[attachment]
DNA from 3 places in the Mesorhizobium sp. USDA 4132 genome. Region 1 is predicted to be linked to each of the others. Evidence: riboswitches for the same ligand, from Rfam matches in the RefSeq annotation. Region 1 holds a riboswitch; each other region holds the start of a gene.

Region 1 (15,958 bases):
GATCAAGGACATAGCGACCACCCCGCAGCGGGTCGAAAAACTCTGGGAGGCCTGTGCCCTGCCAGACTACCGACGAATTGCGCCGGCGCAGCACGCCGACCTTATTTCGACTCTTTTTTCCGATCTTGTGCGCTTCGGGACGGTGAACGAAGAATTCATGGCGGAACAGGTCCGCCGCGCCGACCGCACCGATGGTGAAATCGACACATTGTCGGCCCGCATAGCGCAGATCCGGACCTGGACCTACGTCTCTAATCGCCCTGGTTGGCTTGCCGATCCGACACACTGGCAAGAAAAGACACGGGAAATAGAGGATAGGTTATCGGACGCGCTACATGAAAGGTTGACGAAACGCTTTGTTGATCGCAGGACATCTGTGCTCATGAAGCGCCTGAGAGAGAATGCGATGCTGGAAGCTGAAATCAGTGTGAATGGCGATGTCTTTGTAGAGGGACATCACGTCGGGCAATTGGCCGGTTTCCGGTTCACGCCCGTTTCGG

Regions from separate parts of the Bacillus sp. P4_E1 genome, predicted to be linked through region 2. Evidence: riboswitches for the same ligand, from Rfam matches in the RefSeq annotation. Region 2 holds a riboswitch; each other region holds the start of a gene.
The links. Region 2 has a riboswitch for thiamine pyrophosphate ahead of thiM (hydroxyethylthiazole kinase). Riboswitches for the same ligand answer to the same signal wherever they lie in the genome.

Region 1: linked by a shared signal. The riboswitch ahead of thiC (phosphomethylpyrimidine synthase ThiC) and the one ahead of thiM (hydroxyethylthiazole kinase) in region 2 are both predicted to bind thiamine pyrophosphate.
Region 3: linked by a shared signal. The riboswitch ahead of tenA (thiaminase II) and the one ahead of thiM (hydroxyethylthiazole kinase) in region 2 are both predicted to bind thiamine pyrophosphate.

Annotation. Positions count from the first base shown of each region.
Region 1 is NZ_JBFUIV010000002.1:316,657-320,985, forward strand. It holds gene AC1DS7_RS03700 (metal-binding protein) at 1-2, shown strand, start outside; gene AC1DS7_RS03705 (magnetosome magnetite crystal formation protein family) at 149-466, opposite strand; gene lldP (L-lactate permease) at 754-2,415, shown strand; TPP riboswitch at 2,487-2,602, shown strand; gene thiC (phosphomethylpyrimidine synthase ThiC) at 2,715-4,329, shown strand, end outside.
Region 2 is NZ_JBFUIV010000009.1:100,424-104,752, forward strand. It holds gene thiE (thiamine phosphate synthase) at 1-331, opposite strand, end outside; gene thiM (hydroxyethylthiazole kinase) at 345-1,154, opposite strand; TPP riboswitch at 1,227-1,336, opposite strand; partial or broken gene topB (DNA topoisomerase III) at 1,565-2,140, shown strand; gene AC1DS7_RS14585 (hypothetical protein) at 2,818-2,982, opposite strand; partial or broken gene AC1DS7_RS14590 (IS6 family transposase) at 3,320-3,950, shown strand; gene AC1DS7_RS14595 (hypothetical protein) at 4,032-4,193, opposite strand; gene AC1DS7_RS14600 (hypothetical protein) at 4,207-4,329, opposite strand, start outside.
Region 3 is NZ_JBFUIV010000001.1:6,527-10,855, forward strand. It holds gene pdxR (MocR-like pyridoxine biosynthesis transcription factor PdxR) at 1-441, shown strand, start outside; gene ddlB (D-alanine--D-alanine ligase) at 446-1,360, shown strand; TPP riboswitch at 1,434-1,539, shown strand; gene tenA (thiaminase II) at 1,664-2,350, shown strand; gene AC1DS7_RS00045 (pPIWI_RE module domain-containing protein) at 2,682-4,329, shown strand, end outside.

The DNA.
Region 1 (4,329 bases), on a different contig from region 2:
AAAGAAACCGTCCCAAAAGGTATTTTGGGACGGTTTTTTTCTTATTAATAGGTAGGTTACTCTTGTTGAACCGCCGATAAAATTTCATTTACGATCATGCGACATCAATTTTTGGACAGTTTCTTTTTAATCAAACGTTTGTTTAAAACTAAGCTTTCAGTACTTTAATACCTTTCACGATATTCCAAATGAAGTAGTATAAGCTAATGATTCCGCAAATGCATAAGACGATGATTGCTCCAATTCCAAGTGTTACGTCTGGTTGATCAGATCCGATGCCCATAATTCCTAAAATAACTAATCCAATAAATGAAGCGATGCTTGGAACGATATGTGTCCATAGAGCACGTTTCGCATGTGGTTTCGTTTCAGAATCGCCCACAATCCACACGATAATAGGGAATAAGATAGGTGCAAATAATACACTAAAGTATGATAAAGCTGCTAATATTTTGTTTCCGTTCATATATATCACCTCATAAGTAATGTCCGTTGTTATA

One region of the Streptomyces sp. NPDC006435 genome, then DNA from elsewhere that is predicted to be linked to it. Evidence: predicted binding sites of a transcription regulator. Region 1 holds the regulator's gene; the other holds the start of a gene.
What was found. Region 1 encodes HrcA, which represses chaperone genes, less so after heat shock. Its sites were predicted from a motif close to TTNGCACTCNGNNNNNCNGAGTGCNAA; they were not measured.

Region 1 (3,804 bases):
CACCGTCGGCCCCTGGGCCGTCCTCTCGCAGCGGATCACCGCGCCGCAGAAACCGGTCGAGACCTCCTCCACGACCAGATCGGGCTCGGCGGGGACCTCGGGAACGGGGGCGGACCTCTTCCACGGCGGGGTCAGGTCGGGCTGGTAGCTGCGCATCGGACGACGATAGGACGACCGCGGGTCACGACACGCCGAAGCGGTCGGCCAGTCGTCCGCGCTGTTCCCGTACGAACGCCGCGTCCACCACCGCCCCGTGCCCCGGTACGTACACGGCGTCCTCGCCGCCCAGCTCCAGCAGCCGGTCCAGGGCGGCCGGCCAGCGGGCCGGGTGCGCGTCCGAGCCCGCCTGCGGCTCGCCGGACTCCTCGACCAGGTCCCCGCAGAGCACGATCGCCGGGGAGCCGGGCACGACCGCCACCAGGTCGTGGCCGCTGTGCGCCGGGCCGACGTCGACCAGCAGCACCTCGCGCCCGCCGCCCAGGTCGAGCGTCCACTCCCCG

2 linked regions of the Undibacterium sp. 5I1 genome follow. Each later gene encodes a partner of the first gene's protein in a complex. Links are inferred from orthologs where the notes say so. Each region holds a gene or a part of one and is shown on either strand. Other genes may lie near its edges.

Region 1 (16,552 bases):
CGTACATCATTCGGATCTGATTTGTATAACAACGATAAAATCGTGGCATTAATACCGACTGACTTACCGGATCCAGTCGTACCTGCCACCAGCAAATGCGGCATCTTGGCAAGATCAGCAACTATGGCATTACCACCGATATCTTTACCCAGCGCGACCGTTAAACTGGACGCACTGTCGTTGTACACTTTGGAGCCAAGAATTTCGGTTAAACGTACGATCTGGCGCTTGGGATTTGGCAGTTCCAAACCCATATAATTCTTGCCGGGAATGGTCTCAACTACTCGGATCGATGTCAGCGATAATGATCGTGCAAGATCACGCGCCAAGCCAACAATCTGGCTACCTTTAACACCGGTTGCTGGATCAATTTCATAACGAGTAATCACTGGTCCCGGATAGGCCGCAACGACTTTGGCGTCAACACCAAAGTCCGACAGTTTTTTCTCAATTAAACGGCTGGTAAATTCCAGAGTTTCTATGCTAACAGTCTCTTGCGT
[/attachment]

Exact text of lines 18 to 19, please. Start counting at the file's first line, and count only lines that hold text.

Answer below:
CACCGTCGGCCCCTGGGCCGTCCTCTCGCAGCGGATCACCGCGCCGCAGAAACCGGTCGAGACCTCCTCCACGACCAGATCGGGCTCGGCGGGGACCTCGGGAACGGGGGCGGACCTCTTCCACGGCGGGGTCAGGTCGGGCTGGTAGCTGCGCATCGGACGACGATAGGACGACCGCGGGTCACGACACGCCGAAGCGGTCGGCCAGTCGTCCGCGCTGTTCCCGTACGAACGCCGCGTCCACCACCGCCCCGTGCCCCGGTACGTACACGGCGTCCTCGCCGCCCAGCTCCAGCAGCCGGTCCAGGGCGGCCGGCCAGCGGGCCGGGTGCGCGTCCGAGCCCGCCTGCGGCTCGCCGGACTCCTCGACCAGGTCCCCGCAGAGCACGATCGCCGGGGAGCCGGGCACGACCGCCACCAGGTCGTGGCCGCTGTGCGCCGGGCCGACGTCGACCAGCAGCACCTCGCGCCCGCCGCCCAGGTCGAGCGTCCACTCCCCG

2 linked regions of the Undibacterium sp. 5I1 genome follow. Each later gene encodes a partner of the first gene's protein in a complex. Links are inferred from orthologs where the notes say so. Each region holds a gene or a part of one and is shown on either strand. Other genes may lie near its edges.